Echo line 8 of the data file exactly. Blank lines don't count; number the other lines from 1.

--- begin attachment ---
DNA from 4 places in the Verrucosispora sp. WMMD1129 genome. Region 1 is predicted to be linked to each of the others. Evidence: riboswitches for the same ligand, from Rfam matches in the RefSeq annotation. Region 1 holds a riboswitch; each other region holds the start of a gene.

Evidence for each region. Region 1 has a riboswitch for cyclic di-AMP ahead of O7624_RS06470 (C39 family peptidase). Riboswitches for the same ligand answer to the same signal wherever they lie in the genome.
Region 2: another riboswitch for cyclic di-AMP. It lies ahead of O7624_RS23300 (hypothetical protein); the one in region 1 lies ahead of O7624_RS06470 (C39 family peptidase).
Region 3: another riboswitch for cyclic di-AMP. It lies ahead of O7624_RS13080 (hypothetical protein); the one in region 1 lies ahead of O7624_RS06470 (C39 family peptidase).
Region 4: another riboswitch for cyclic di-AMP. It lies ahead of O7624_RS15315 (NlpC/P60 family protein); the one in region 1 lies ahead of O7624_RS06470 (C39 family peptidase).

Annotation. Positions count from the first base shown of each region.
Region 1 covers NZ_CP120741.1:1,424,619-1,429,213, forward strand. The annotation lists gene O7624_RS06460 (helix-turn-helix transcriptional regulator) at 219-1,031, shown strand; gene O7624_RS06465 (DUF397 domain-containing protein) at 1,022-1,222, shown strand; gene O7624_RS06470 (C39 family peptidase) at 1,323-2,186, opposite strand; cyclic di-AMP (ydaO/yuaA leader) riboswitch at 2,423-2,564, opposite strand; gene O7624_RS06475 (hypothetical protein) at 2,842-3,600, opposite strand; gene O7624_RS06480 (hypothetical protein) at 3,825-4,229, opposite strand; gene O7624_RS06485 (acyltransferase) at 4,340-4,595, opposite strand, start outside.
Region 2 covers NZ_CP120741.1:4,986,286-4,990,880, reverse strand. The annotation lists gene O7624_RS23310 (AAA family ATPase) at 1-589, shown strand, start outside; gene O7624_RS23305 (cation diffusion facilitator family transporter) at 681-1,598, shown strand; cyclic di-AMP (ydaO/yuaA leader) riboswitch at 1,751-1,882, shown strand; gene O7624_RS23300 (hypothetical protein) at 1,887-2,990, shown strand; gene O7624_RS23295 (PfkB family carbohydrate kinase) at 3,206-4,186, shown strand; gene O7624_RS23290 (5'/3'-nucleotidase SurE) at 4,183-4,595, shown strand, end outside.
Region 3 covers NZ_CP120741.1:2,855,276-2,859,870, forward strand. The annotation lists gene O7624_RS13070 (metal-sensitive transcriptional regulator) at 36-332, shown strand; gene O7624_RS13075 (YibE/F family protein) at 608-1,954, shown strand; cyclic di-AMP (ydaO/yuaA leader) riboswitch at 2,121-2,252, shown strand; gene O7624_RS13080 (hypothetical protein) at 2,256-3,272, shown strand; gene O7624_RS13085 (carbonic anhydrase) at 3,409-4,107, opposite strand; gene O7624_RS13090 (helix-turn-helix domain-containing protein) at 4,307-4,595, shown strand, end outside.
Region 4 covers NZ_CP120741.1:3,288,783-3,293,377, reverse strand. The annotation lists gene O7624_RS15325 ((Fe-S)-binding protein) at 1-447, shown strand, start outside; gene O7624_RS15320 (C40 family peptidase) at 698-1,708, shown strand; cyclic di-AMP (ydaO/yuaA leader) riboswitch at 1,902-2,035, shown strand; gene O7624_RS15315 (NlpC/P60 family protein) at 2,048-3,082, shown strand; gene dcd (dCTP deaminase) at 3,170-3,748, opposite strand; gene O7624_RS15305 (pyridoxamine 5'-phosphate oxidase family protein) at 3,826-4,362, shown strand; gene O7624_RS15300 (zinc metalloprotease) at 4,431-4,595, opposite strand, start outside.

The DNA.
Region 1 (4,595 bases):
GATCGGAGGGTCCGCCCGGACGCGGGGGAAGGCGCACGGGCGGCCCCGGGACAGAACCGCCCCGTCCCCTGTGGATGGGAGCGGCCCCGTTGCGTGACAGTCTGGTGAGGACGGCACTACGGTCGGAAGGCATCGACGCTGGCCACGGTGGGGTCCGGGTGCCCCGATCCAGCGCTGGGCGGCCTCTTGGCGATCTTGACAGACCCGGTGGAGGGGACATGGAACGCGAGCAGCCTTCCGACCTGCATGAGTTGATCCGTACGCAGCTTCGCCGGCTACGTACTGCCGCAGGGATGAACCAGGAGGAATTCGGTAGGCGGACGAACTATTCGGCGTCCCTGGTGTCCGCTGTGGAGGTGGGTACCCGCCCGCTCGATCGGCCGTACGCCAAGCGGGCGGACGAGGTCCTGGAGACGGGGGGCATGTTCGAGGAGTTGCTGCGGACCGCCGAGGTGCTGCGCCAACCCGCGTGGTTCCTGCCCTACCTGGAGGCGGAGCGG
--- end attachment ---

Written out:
Region 2 covers NZ_CP120741.1:4,986,286-4,990,880, reverse strand. The annotation lists gene O7624_RS23310 (AAA family ATPase) at 1-589, shown strand, start outside; gene O7624_RS23305 (cation diffusion facilitator family transporter) at 681-1,598, shown strand; cyclic di-AMP (ydaO/yuaA leader) riboswitch at 1,751-1,882, shown strand; gene O7624_RS23300 (hypothetical protein) at 1,887-2,990, shown strand; gene O7624_RS23295 (PfkB family carbohydrate kinase) at 3,206-4,186, shown strand; gene O7624_RS23290 (5'/3'-nucleotidase SurE) at 4,183-4,595, shown strand, end outside.